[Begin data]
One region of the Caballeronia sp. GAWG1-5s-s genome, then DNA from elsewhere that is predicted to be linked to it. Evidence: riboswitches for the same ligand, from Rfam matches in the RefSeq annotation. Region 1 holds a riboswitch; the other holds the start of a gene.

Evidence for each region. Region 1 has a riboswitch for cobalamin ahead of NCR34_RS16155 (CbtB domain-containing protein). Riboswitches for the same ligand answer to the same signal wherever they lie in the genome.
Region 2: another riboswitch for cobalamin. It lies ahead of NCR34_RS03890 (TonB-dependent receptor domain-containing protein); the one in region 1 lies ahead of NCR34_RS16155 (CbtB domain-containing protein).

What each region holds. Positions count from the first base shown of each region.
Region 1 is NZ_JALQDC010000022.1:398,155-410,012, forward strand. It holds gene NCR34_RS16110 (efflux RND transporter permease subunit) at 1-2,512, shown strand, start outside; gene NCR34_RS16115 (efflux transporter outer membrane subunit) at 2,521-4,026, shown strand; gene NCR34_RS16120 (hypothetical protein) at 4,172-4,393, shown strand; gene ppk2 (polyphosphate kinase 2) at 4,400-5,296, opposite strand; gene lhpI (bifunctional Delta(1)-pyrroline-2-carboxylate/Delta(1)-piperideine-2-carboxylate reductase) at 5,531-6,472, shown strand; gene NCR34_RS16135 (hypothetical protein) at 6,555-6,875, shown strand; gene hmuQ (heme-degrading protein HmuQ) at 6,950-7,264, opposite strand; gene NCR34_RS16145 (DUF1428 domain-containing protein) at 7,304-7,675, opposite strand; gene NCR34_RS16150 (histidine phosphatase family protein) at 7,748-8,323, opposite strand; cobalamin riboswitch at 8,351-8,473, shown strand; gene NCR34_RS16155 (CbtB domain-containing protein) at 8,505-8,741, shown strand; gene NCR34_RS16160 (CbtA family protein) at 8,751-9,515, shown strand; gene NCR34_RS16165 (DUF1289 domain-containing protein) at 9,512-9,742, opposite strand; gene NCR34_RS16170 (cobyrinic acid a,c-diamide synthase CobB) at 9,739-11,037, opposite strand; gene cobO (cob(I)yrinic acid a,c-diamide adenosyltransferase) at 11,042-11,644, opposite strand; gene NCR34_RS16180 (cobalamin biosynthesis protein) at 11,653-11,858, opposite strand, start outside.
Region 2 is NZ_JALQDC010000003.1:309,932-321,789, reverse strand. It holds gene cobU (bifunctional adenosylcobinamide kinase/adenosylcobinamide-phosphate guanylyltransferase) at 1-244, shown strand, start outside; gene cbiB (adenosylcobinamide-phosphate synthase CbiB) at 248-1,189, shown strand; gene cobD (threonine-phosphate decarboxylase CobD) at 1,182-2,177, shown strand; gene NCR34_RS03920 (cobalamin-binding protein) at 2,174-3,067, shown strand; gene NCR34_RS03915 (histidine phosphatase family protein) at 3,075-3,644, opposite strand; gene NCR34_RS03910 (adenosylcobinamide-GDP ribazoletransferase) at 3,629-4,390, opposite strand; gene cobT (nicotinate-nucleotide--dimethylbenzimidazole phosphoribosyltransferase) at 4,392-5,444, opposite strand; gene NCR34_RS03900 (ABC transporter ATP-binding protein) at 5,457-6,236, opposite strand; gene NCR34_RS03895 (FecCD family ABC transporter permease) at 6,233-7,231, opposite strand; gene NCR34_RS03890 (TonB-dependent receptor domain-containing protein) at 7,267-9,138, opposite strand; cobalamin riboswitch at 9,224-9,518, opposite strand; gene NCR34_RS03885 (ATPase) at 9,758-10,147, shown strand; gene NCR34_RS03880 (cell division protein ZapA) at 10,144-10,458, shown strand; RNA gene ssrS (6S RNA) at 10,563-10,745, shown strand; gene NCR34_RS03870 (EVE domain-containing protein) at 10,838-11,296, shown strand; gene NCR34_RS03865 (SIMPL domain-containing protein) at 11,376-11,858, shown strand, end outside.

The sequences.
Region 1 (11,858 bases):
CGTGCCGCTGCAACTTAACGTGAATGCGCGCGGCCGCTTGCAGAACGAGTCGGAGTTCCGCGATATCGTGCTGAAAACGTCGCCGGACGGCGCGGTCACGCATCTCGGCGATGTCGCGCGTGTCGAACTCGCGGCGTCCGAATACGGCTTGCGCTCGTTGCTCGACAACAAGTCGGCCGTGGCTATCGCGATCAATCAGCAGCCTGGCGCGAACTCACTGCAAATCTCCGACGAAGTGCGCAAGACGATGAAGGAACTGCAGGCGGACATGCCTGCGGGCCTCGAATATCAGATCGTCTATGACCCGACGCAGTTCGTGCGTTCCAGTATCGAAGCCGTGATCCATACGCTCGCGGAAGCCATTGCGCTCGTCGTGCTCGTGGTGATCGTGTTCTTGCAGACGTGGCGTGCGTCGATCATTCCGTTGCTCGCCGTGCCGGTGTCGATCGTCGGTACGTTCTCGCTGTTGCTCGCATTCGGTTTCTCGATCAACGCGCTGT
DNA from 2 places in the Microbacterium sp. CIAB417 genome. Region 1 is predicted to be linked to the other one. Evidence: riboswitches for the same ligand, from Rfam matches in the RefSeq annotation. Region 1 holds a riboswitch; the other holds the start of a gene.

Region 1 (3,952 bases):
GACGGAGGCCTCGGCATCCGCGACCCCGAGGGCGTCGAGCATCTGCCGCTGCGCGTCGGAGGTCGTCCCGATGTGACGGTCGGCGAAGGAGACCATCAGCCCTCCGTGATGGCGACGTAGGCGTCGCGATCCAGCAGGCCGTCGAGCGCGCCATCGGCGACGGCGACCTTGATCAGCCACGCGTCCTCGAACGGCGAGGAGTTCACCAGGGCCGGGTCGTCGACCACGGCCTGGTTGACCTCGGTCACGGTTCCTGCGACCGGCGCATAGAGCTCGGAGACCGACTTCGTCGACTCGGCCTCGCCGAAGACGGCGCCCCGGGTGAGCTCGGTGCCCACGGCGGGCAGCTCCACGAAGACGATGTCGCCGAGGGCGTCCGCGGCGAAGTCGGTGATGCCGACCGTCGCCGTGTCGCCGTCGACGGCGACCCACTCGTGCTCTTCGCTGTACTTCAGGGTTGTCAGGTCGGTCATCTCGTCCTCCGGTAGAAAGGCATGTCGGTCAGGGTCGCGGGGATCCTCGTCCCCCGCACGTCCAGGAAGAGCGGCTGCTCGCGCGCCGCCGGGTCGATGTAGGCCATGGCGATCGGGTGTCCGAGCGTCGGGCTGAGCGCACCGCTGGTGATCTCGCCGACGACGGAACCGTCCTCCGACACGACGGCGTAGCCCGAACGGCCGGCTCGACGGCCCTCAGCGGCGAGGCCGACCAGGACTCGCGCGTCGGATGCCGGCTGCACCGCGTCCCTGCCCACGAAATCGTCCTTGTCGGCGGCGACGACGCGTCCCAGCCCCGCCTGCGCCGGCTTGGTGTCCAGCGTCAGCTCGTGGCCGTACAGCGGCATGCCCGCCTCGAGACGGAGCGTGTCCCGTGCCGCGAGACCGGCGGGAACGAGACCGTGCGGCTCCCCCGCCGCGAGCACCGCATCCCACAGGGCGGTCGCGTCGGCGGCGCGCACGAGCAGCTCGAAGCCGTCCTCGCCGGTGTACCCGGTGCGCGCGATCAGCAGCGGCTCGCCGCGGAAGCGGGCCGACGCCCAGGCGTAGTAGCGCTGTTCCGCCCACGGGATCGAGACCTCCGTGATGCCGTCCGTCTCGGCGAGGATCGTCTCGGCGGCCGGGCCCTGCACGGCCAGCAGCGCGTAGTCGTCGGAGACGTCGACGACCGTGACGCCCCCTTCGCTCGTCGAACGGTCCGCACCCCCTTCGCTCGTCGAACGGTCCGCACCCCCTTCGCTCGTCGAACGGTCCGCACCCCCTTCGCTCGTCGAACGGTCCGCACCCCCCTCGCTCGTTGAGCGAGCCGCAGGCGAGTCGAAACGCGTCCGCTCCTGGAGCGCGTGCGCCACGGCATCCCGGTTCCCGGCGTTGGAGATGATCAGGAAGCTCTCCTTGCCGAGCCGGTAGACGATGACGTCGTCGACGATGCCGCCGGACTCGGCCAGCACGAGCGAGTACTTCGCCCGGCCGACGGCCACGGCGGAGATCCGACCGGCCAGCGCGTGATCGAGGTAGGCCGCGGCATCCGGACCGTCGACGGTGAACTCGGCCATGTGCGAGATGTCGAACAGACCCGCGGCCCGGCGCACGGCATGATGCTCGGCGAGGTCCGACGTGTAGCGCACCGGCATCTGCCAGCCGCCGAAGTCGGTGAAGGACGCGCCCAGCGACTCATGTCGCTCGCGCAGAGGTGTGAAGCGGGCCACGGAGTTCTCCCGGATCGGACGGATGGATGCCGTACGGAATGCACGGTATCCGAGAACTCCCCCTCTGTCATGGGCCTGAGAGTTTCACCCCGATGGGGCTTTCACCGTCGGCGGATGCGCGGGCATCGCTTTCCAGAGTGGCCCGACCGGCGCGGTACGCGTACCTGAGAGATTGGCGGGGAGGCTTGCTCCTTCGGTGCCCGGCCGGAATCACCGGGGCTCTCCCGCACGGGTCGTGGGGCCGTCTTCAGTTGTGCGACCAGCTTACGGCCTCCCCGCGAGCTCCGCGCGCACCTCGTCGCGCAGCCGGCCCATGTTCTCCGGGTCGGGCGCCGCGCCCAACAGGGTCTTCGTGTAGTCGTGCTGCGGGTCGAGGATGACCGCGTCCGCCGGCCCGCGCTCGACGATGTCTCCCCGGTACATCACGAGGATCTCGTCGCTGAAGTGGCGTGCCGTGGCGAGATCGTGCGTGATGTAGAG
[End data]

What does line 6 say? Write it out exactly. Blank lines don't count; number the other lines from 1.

Region 2 is NZ_JALQDC010000003.1:309,932-321,789, reverse strand. It holds gene cobU (bifunctional adenosylcobinamide kinase/adenosylcobinamide-phosphate guanylyltransferase) at 1-244, shown strand, start outside; gene cbiB (adenosylcobinamide-phosphate synthase CbiB) at 248-1,189, shown strand; gene cobD (threonine-phosphate decarboxylase CobD) at 1,182-2,177, shown strand; gene NCR34_RS03920 (cobalamin-binding protein) at 2,174-3,067, shown strand; gene NCR34_RS03915 (histidine phosphatase family protein) at 3,075-3,644, opposite strand; gene NCR34_RS03910 (adenosylcobinamide-GDP ribazoletransferase) at 3,629-4,390, opposite strand; gene cobT (nicotinate-nucleotide--dimethylbenzimidazole phosphoribosyltransferase) at 4,392-5,444, opposite strand; gene NCR34_RS03900 (ABC transporter ATP-binding protein) at 5,457-6,236, opposite strand; gene NCR34_RS03895 (FecCD family ABC transporter permease) at 6,233-7,231, opposite strand; gene NCR34_RS03890 (TonB-dependent receptor domain-containing protein) at 7,267-9,138, opposite strand; cobalamin riboswitch at 9,224-9,518, opposite strand; gene NCR34_RS03885 (ATPase) at 9,758-10,147, shown strand; gene NCR34_RS03880 (cell division protein ZapA) at 10,144-10,458, shown strand; RNA gene ssrS (6S RNA) at 10,563-10,745, shown strand; gene NCR34_RS03870 (EVE domain-containing protein) at 10,838-11,296, shown strand; gene NCR34_RS03865 (SIMPL domain-containing protein) at 11,376-11,858, shown strand, end outside.